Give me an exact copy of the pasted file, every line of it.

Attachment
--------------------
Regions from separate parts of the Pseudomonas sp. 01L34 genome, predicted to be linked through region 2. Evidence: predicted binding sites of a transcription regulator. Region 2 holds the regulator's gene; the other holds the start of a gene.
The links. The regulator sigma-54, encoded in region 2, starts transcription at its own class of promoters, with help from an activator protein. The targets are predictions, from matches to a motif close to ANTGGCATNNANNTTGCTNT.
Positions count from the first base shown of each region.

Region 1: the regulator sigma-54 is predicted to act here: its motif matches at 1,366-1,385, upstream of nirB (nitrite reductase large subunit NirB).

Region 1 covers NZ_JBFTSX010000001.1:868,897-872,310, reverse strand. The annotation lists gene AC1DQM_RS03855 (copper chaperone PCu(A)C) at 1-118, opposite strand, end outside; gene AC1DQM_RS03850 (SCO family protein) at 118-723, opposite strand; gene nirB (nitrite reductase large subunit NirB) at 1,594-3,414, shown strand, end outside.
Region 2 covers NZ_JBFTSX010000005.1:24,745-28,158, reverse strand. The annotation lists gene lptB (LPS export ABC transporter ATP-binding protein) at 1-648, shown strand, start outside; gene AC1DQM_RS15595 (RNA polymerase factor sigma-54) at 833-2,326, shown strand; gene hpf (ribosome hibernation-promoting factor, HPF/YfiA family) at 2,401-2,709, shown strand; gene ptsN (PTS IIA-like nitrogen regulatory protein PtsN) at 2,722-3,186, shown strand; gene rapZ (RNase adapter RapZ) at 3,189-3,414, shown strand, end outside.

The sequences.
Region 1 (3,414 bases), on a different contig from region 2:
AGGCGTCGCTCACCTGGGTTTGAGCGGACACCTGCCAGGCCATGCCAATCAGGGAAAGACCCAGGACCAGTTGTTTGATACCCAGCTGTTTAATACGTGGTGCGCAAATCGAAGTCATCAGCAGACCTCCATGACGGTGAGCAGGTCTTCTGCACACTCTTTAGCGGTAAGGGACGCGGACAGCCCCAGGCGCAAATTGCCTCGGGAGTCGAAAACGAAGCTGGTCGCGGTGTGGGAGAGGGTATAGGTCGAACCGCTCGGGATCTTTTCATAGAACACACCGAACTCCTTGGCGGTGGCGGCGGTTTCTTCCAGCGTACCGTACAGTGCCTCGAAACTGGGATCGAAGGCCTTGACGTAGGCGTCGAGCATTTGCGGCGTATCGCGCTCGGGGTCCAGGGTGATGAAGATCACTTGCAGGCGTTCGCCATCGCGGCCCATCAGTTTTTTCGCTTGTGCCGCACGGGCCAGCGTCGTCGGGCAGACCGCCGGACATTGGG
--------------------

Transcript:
Regions from separate parts of the Pseudomonas sp. 01L34 genome, predicted to be linked through region 2. Evidence: predicted binding sites of a transcription regulator. Region 2 holds the regulator's gene; the other holds the start of a gene.
The links. The regulator sigma-54, encoded in region 2, starts transcription at its own class of promoters, with help from an activator protein. The targets are predictions, from matches to a motif close to ANTGGCATNNANNTTGCTNT.
Positions count from the first base shown of each region.

Region 1: the regulator sigma-54 is predicted to act here: its motif matches at 1,366-1,385, upstream of nirB (nitrite reductase large subunit NirB).

Region 1 covers NZ_JBFTSX010000001.1:868,897-872,310, reverse strand. The annotation lists gene AC1DQM_RS03855 (copper chaperone PCu(A)C) at 1-118, opposite strand, end outside; gene AC1DQM_RS03850 (SCO family protein) at 118-723, opposite strand; gene nirB (nitrite reductase large subunit NirB) at 1,594-3,414, shown strand, end outside.
Region 2 covers NZ_JBFTSX010000005.1:24,745-28,158, reverse strand. The annotation lists gene lptB (LPS export ABC transporter ATP-binding protein) at 1-648, shown strand, start outside; gene AC1DQM_RS15595 (RNA polymerase factor sigma-54) at 833-2,326, shown strand; gene hpf (ribosome hibernation-promoting factor, HPF/YfiA family) at 2,401-2,709, shown strand; gene ptsN (PTS IIA-like nitrogen regulatory protein PtsN) at 2,722-3,186, shown strand; gene rapZ (RNase adapter RapZ) at 3,189-3,414, shown strand, end outside.

The sequences.
Region 1 (3,414 bases), on a different contig from region 2:
AGGCGTCGCTCACCTGGGTTTGAGCGGACACCTGCCAGGCCATGCCAATCAGGGAAAGACCCAGGACCAGTTGTTTGATACCCAGCTGTTTAATACGTGGTGCGCAAATCGAAGTCATCAGCAGACCTCCATGACGGTGAGCAGGTCTTCTGCACACTCTTTAGCGGTAAGGGACGCGGACAGCCCCAGGCGCAAATTGCCTCGGGAGTCGAAAACGAAGCTGGTCGCGGTGTGGGAGAGGGTATAGGTCGAACCGCTCGGGATCTTTTCATAGAACACACCGAACTCCTTGGCGGTGGCGGCGGTTTCTTCCAGCGTACCGTACAGTGCCTCGAAACTGGGATCGAAGGCCTTGACGTAGGCGTCGAGCATTTGCGGCGTATCGCGCTCGGGGTCCAGGGTGATGAAGATCACTTGCAGGCGTTCGCCATCGCGGCCCATCAGTTTTTTCGCTTGTGCCGCACGGGCCAGCGTCGTCGGGCAGACCGCCGGACATTGGG